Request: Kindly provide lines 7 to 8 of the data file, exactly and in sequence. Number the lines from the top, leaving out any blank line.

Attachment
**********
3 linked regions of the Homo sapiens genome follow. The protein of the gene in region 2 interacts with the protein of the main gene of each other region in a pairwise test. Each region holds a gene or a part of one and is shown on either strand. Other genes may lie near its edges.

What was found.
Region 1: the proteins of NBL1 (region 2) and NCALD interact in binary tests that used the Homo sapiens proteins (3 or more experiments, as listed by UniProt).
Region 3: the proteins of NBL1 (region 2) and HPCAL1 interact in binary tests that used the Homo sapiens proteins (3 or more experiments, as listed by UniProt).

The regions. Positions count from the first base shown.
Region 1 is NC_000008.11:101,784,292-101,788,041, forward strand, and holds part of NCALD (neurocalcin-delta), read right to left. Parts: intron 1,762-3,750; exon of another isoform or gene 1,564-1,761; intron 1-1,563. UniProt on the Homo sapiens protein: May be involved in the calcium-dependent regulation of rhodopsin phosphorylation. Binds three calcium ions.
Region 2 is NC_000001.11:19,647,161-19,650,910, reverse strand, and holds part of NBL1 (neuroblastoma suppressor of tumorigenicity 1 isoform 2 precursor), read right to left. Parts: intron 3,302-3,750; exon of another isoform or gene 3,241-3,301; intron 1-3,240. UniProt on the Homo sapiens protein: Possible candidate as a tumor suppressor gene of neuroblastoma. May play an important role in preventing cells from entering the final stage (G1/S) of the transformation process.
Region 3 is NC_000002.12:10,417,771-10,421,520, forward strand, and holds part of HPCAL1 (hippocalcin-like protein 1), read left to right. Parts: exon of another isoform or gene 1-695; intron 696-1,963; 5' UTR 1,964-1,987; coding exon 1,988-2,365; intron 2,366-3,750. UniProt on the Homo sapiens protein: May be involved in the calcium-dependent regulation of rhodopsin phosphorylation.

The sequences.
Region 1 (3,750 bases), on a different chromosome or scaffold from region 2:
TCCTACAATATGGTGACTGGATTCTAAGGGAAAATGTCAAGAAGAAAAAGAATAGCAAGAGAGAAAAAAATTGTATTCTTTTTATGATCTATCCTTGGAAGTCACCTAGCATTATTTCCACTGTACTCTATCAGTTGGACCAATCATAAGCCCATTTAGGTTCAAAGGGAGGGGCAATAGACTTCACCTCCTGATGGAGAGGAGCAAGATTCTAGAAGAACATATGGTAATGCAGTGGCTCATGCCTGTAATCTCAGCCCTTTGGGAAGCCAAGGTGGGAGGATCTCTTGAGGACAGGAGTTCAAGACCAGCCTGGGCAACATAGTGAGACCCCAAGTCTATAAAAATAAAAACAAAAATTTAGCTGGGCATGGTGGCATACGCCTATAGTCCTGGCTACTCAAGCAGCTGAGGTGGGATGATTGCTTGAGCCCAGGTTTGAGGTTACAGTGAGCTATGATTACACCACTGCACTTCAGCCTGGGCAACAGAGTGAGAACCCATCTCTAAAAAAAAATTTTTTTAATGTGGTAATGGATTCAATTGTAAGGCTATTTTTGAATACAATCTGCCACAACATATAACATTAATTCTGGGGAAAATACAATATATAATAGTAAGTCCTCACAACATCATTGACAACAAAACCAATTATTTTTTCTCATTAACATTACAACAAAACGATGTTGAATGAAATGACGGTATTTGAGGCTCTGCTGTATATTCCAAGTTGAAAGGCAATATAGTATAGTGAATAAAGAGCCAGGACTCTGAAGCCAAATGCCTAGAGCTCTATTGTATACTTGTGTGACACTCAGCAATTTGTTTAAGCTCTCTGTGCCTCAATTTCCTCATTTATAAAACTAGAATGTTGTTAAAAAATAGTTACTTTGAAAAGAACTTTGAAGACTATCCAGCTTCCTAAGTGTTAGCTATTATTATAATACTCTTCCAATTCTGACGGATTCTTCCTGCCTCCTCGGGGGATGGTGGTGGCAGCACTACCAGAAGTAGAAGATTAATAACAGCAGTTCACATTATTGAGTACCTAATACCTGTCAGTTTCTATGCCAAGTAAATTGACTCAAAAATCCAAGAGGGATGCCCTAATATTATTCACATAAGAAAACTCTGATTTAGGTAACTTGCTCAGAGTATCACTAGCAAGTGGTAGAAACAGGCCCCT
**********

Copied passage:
Region 2 is NC_000001.11:19,647,161-19,650,910, reverse strand, and holds part of NBL1 (neuroblastoma suppressor of tumorigenicity 1 isoform 2 precursor), read right to left. Parts: intron 3,302-3,750; exon of another isoform or gene 3,241-3,301; intron 1-3,240. UniProt on the Homo sapiens protein: Possible candidate as a tumor suppressor gene of neuroblastoma. May play an important role in preventing cells from entering the final stage (G1/S) of the transformation process.
Region 3 is NC_000002.12:10,417,771-10,421,520, forward strand, and holds part of HPCAL1 (hippocalcin-like protein 1), read left to right. Parts: exon of another isoform or gene 1-695; intron 696-1,963; 5' UTR 1,964-1,987; coding exon 1,988-2,365; intron 2,366-3,750. UniProt on the Homo sapiens protein: May be involved in the calcium-dependent regulation of rhodopsin phosphorylation.